Chekhov has reached a point in our society where, like Shakespeare, his plays are used as a springboard, an assumed shared reference point that companies can build their productions around. We have all seen the production products of these ideas, whether the successful or the disastrous. The Volcano Theatre company’s play of Seagulls, a reworked version of Chekhov’s The Seagull, manages to straddle both of these. It is a show both spectacular and odd – and, as far as Fringe experiences and Fringe theatre go, I cannot recommend seeing it highly enough.
When we enter the gutted church in Leith, the cast of five are suspended above the stage, hanging down as if asleep. It’s a striking image that sets the tone for the rest of the evening; Seagulls is a production that constantly experiments with and rejuvenates the text it is based on, not to mention the space it is performed in. Some of these experiments are of the highest quality. While others fail, I could not help but think that this failure proves how good the show really is. With their production, Volcano Theatre push boundaries, try things out, and see what works. It is inevitable, then, that some of it doesn’t.
Volcano Theatre have used the space of the church incredibly well: there is scaffolding all around, simultaneously allowing the actors to perform aerial feats, and reminding us how newly built this stage is. Indeed, this is incorporated into the play – the fresh wood stage that the actors stand on doubling up as the setting for Konstantin’s premier. We sit on benches, initially in traverse and then moved (in a clunky, unnecessary switchover) to end-on. The real joy of the set is, however (spoilers ahead!) the moment when the giant sheet at the back of the stage is pulled down, revealing that the rest of the church has been flooded. This, functioning as the lake for the remainder of the performance, is perhaps the star of the show. The water is beautiful, reflecting the lights back up the walls of the church, and the riotous fun the water allows the actors to have in the pool could not be faked.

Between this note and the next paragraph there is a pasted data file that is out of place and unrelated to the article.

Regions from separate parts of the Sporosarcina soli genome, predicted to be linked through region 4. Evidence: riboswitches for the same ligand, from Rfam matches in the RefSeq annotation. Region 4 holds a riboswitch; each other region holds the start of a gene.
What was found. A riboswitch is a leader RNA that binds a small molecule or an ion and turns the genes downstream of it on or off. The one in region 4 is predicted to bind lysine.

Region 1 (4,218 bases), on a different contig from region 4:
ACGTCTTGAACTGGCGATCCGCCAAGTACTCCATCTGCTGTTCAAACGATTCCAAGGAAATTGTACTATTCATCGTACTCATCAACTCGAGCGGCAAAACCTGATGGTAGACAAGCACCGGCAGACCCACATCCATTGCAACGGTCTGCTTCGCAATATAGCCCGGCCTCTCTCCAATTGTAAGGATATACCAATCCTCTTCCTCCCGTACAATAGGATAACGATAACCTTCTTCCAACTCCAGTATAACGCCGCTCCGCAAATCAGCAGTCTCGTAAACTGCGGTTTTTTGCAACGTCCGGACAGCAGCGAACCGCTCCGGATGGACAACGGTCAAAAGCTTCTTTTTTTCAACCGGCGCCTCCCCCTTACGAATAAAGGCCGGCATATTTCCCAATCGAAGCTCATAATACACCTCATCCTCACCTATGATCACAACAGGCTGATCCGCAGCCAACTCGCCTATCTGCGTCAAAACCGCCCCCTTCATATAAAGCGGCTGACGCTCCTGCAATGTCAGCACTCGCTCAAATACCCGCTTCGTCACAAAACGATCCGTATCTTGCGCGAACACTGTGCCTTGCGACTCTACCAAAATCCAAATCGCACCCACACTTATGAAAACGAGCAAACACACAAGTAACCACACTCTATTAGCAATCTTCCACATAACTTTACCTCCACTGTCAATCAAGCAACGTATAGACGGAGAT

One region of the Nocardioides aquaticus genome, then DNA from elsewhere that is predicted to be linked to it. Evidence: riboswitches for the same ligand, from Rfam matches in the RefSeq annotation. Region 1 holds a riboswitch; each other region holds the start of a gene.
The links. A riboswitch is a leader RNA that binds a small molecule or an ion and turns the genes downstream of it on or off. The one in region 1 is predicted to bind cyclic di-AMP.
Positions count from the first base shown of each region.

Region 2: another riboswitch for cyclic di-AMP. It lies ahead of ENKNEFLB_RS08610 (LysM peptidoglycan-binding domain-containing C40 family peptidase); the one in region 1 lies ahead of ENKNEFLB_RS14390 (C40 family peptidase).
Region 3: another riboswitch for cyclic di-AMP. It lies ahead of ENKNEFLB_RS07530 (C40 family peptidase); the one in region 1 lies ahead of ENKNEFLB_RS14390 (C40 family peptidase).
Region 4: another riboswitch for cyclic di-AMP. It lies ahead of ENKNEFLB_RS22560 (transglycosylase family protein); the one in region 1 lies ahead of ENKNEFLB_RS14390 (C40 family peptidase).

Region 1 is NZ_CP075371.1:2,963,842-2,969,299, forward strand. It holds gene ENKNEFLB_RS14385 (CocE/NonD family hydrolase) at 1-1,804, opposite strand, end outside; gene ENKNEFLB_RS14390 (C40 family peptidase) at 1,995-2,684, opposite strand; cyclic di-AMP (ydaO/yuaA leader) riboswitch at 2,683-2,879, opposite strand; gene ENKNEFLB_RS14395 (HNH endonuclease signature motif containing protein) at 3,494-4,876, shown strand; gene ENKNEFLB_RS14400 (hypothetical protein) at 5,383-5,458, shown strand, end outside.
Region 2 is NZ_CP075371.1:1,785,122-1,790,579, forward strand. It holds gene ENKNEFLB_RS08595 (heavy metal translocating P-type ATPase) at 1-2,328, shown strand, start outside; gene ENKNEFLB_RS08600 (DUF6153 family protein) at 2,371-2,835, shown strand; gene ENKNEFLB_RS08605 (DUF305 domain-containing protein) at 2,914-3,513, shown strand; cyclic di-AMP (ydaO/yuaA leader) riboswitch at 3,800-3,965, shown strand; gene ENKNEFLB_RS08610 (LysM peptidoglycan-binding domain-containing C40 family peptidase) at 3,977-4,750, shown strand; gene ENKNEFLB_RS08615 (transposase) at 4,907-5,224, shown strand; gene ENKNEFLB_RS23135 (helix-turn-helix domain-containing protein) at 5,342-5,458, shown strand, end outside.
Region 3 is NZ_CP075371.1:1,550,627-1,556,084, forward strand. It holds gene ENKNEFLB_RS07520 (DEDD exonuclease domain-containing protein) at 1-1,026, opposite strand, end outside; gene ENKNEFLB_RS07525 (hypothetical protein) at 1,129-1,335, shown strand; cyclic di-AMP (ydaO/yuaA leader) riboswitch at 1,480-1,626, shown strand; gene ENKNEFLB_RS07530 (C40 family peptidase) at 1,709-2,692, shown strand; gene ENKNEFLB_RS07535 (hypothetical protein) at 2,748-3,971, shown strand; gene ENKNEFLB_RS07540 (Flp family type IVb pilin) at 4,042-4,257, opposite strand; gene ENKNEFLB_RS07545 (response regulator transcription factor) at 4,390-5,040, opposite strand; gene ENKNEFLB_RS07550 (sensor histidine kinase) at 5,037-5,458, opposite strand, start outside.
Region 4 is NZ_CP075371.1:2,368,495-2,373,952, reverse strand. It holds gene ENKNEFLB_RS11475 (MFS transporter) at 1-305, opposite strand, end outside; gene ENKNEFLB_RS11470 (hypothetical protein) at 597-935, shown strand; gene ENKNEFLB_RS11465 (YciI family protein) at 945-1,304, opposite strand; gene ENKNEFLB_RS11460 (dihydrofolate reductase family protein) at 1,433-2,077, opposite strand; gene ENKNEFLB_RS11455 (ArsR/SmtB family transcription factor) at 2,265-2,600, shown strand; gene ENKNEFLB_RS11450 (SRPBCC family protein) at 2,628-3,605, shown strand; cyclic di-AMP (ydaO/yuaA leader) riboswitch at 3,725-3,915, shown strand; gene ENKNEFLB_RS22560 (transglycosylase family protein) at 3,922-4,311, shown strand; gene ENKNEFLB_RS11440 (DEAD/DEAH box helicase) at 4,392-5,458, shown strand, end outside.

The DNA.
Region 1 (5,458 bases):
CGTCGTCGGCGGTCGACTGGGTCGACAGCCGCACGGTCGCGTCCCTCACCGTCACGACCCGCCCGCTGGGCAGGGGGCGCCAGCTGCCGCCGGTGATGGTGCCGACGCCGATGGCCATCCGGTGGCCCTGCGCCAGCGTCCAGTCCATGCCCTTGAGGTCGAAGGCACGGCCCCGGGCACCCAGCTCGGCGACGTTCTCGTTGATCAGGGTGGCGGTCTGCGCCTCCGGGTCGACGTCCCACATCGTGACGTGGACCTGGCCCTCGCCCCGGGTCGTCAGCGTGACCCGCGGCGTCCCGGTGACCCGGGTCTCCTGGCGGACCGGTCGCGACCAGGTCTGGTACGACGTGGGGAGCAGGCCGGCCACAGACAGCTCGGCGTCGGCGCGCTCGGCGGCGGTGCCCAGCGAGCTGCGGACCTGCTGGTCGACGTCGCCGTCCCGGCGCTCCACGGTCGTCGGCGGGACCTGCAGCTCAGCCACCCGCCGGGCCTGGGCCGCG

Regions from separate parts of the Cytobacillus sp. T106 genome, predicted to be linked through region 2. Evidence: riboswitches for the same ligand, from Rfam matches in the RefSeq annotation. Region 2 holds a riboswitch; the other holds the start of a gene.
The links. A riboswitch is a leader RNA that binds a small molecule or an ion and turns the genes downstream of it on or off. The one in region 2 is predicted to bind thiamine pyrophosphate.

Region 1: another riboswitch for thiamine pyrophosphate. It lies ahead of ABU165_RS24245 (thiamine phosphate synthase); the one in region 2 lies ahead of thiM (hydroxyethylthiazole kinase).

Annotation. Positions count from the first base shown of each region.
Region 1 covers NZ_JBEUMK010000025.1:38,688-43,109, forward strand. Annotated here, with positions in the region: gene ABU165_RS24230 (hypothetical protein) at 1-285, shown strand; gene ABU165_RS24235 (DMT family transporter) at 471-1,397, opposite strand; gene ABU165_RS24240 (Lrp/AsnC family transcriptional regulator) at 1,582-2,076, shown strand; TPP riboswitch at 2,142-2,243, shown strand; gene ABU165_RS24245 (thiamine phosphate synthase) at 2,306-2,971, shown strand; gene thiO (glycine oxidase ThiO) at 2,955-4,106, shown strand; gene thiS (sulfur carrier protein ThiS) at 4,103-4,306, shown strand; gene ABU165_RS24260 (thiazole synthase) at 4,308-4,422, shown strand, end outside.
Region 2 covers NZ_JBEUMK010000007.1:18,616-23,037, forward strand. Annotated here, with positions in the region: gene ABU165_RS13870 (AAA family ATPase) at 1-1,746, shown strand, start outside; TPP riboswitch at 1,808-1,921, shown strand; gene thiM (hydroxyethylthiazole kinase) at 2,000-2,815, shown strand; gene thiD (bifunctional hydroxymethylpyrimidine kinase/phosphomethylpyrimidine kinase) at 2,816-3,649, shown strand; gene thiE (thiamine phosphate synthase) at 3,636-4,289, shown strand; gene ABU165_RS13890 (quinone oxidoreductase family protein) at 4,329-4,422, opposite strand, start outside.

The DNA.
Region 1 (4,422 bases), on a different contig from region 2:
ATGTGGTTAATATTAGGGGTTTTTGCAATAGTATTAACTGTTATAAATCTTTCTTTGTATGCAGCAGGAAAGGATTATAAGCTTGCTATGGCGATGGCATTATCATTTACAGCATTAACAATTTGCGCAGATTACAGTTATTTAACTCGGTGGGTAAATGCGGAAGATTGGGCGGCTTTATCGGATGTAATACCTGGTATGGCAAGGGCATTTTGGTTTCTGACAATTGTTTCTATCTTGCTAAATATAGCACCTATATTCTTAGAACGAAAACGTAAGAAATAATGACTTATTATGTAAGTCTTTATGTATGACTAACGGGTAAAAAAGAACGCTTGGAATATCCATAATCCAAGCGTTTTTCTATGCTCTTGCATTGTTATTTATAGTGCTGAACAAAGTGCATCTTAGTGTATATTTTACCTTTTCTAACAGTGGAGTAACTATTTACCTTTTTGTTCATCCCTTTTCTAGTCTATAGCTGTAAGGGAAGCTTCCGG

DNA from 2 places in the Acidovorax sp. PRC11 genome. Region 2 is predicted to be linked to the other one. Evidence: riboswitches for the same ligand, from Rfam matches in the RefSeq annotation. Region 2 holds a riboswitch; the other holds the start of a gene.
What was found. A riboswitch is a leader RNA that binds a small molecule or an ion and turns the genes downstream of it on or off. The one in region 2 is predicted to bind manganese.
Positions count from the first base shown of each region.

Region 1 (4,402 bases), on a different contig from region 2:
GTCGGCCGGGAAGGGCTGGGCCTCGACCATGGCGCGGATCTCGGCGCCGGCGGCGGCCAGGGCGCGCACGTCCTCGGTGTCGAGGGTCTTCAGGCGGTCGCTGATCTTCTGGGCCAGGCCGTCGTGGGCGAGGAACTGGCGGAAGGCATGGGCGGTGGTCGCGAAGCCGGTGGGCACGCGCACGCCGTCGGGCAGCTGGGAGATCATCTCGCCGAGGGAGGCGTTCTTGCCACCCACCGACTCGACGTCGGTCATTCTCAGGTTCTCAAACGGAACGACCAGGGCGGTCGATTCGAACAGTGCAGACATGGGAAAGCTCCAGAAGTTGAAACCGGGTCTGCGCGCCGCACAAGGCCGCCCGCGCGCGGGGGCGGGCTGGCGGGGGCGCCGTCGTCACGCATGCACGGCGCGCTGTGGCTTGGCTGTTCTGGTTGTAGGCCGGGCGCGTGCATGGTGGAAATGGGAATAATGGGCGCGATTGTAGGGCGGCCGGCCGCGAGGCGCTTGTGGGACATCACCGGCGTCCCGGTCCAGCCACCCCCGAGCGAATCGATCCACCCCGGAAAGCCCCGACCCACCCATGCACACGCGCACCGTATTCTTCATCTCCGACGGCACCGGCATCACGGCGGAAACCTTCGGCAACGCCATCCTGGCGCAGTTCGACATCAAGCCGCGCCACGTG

The acting and direction are, in general, stunning and believable. Mairi Phillip’s performance of the apparently fading Irina is hilarious, and meshes wonderfully with Christopher Elson’s Konstantin. None of the gimmicks take away from the standard of the performance, and it is commendable that the actors are able to do this alongside the swimming, lifting, dancing, and audience manoeuvring required. There are some elements that do not work – a physical theatre sequence following the first act feels misjudged, and the final act could be cut significantly. These moments sadly bring the show down (while the rest of it is easily five star standard), but don’t let them put you off! This production is the epitome of what the Edinburgh Fringe should be about, and is worth seeing whatever its flaws.
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